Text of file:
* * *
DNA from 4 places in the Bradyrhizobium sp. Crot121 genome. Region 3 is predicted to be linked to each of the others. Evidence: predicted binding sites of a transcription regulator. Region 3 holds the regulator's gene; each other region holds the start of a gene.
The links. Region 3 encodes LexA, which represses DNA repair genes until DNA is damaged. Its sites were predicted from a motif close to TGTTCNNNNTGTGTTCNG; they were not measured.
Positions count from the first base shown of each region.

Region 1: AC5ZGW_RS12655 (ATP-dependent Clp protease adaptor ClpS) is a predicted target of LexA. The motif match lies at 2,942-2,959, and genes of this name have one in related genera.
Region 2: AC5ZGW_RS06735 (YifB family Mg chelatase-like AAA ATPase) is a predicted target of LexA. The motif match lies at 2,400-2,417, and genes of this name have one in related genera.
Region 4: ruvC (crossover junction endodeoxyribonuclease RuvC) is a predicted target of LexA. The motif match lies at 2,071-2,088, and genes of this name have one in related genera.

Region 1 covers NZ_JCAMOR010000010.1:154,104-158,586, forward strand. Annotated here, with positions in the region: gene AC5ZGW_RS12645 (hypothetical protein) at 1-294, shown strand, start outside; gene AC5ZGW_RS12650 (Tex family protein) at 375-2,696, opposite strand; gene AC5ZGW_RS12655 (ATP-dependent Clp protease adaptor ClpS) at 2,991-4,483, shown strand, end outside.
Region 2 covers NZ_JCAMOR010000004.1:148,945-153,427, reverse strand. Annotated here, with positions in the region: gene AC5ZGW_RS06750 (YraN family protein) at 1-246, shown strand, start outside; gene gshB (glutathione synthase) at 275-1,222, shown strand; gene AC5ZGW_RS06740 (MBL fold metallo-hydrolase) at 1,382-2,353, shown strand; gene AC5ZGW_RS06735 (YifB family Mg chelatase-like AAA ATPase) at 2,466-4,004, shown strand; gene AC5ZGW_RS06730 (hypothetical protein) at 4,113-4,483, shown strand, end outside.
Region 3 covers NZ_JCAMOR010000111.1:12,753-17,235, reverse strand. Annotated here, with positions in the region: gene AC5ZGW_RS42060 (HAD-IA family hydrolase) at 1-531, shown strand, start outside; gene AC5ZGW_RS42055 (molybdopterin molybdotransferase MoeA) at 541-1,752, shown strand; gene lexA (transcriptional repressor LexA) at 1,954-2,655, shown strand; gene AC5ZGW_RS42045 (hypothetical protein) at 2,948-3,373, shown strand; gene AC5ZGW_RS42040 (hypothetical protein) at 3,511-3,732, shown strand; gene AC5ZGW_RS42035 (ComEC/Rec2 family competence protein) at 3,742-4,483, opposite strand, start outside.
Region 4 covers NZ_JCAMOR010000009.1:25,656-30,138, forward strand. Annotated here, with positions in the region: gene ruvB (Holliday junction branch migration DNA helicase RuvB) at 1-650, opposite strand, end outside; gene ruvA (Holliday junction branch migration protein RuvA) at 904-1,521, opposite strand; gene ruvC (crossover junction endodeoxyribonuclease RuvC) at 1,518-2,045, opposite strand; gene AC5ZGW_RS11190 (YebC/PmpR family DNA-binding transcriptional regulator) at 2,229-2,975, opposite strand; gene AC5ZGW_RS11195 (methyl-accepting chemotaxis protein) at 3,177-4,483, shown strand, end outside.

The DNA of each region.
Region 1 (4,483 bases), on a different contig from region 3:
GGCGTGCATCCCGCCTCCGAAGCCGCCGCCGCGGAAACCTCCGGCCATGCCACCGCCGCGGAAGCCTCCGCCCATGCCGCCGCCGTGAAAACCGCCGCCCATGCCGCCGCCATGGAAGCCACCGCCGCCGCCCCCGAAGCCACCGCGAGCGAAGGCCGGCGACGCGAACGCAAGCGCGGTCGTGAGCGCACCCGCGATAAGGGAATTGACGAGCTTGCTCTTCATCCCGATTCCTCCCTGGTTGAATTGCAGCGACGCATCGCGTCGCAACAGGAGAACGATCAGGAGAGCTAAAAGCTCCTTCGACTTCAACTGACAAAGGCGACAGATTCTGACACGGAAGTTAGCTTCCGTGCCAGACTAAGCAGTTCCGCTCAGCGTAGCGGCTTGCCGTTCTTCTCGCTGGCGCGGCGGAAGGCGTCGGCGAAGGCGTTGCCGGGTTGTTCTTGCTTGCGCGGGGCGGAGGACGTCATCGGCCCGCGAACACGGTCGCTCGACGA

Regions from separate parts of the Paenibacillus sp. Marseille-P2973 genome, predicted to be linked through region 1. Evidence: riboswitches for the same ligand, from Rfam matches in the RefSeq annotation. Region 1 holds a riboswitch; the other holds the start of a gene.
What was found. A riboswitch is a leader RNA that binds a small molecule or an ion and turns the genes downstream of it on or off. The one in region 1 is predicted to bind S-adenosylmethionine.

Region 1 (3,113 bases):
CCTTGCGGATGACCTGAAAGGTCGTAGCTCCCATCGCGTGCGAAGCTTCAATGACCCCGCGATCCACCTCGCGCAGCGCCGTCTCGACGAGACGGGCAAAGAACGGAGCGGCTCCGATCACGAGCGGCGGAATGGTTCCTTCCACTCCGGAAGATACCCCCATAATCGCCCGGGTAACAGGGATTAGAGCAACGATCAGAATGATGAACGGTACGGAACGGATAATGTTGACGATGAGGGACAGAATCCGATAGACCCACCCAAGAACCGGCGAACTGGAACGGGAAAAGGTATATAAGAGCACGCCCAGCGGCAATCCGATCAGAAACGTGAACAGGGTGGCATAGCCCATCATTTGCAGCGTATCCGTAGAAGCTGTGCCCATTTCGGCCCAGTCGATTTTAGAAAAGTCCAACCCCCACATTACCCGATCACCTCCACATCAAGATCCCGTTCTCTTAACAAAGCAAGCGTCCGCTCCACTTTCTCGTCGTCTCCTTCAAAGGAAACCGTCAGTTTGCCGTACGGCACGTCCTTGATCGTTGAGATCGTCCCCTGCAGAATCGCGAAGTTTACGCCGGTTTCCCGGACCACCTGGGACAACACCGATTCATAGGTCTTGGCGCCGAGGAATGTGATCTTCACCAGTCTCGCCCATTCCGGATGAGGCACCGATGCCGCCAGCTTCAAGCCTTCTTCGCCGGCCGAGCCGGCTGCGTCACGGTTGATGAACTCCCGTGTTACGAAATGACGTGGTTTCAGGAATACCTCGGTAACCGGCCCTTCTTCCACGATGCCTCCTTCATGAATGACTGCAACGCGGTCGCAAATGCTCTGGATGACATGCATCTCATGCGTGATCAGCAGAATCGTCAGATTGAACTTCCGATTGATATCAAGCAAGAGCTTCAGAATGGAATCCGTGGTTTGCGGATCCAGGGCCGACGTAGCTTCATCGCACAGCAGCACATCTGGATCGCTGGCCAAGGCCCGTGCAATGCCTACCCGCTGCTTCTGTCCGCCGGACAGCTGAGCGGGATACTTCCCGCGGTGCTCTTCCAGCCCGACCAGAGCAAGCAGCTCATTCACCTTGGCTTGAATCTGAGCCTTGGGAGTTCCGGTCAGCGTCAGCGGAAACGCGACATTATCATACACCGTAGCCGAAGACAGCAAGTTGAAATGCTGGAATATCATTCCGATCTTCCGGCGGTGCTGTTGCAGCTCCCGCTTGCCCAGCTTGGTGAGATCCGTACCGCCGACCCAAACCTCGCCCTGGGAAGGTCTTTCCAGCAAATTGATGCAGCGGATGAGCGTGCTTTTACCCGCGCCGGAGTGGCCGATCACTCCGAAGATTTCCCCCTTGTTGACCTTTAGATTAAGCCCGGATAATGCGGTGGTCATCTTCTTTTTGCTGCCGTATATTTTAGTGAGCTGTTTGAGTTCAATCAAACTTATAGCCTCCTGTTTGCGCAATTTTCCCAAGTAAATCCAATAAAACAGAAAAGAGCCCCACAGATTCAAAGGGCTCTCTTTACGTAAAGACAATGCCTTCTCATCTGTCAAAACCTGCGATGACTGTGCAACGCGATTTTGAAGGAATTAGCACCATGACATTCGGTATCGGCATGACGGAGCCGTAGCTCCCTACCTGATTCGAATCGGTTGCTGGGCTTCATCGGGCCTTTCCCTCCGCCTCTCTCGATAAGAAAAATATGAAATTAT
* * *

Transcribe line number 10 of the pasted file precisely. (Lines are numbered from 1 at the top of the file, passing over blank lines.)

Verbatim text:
Region 4 covers NZ_JCAMOR010000009.1:25,656-30,138, forward strand. Annotated here, with positions in the region: gene ruvB (Holliday junction branch migration DNA helicase RuvB) at 1-650, opposite strand, end outside; gene ruvA (Holliday junction branch migration protein RuvA) at 904-1,521, opposite strand; gene ruvC (crossover junction endodeoxyribonuclease RuvC) at 1,518-2,045, opposite strand; gene AC5ZGW_RS11190 (YebC/PmpR family DNA-binding transcriptional regulator) at 2,229-2,975, opposite strand; gene AC5ZGW_RS11195 (methyl-accepting chemotaxis protein) at 3,177-4,483, shown strand, end outside.